One of the catchphrases that most, if not all Special Operators use and that the candidates aspiring to be in the units perhaps don’t fully understand is Positive Mental Attitude.
Most candidates for SOF hear that and will take it to mean “Don’t Quit.” And while yes, that is certainly a big part of having a positive mental outlook, there is much more to it. But yes, don’t quit, should be the first thing to come to mind. Don’t ever quit at anything should be a mantra for the successful candidate to live by.
In an earlier post, we wrote about “Embracing the Suck” factor of meeting the standards of being selected for Special Operations units. And as we have mentioned earlier as well, with the colder months here, the Selection courses are in full swing and our emails and Twitter messages are always asking about the physical challenges of the courses and how best to prepare for them.
Here, we feel one of the best ways to prepare yourself mentally is having an extremely strong base of physical fitness and toughness. The two are, in our humble opinion, inexorably linked. Have you ever heard the old saying, “Fatigue makes cowards of us all” or something similar? It is very true.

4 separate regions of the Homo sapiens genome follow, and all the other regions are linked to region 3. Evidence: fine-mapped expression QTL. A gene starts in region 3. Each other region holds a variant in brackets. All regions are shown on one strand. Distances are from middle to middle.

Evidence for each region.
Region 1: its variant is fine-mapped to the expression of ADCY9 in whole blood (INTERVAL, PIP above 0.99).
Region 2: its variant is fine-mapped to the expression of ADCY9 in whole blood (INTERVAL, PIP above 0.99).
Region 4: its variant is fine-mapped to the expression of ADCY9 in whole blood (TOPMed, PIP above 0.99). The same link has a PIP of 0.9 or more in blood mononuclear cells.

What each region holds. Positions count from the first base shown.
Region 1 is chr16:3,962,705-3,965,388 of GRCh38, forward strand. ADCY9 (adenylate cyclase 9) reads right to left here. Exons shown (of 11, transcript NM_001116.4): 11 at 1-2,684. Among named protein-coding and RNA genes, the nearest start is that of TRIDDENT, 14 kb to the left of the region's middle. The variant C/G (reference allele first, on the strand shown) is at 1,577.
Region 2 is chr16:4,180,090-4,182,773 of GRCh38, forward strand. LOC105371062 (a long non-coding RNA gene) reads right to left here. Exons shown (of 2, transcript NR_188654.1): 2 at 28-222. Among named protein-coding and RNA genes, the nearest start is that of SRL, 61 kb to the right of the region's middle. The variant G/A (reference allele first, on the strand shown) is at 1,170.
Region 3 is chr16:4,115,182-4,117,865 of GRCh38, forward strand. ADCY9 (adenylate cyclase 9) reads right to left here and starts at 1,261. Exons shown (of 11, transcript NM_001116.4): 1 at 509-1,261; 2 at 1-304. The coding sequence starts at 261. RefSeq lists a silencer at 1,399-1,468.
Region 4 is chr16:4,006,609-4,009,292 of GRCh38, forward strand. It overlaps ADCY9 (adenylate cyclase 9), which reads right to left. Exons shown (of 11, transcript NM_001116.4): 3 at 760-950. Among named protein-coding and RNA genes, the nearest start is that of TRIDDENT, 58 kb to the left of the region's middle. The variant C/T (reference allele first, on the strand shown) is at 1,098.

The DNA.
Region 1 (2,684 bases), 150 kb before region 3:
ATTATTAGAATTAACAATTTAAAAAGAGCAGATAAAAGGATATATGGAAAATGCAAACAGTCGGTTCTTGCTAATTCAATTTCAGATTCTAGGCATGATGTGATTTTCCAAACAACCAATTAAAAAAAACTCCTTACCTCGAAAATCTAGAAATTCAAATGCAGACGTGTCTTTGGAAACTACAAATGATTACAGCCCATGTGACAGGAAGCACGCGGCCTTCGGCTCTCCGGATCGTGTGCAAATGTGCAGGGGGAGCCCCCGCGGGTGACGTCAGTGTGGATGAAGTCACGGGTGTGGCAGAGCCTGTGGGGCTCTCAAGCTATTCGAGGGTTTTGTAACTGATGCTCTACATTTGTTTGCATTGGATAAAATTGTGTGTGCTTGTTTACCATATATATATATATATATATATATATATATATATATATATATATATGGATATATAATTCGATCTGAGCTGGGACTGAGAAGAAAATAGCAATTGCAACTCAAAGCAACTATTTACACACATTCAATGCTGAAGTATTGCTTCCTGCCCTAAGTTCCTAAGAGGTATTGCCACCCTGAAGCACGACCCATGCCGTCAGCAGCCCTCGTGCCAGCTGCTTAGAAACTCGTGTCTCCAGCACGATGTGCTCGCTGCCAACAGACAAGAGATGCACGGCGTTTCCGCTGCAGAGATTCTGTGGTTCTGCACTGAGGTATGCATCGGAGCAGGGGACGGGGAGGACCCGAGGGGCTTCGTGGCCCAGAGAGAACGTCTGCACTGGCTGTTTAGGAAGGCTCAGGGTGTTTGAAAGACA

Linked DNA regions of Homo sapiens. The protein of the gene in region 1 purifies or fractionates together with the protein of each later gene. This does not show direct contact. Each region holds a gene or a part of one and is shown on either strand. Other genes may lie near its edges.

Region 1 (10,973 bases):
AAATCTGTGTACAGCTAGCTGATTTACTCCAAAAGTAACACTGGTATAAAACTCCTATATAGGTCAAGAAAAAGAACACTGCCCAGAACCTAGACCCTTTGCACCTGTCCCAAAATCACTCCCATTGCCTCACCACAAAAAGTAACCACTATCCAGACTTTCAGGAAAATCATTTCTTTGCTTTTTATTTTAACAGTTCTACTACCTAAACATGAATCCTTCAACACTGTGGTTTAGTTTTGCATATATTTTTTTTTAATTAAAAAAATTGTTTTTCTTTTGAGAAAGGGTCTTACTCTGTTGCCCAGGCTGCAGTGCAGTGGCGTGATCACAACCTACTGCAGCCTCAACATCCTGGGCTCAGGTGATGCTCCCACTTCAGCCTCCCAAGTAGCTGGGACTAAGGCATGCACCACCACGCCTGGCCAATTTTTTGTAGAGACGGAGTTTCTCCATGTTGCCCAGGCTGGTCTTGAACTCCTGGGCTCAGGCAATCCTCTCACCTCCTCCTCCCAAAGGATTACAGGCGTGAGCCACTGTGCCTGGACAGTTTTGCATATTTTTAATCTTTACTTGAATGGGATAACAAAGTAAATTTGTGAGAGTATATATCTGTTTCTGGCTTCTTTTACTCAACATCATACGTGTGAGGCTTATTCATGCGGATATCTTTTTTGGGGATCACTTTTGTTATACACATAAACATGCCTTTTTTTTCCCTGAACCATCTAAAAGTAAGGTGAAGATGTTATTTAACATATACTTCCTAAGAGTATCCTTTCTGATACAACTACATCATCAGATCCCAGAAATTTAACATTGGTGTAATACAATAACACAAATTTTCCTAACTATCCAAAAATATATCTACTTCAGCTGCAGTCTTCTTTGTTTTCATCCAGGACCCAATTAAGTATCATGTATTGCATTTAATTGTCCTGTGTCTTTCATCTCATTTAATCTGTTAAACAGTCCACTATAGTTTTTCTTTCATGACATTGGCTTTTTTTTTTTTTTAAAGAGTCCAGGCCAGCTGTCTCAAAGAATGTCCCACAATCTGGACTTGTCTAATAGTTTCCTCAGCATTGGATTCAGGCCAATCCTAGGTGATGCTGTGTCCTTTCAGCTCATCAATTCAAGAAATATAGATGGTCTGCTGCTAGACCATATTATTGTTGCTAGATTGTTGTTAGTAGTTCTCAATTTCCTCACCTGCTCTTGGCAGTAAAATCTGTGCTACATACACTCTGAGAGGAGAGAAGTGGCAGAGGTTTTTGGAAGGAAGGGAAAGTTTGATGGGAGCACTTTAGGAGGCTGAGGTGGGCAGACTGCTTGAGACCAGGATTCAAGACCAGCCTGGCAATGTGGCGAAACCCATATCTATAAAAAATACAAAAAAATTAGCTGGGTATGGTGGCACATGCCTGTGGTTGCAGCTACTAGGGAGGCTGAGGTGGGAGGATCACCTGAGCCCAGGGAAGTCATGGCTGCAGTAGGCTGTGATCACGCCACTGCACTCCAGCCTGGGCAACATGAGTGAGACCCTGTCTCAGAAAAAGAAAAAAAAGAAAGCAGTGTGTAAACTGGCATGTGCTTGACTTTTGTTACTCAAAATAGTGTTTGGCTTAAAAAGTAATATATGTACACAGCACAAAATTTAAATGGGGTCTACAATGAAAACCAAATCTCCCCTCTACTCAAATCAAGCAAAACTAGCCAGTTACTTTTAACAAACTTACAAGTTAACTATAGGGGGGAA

Fatigue will lead to making mistakes, getting sloppy results and trying to cut corners at times that would normally never happen with an individual. Selection courses are designed to bring those situations to the forefront and the successful candidate will be able to push thru the obstacles in front of him or her.
Embracing the suck factor and never quitting is the first, and important step. And having a strong physical makeup is a big factor in combating the fatigue issue. You’ll get tired, hungry, cold, and wet. And frequently all of those will occur at the same time. Having that strong physical base will obviously be the first tool to stave off any creeping doubts in your own mind. So what are the other factors in getting your head screwed on straight and tight for the rigors of Selection?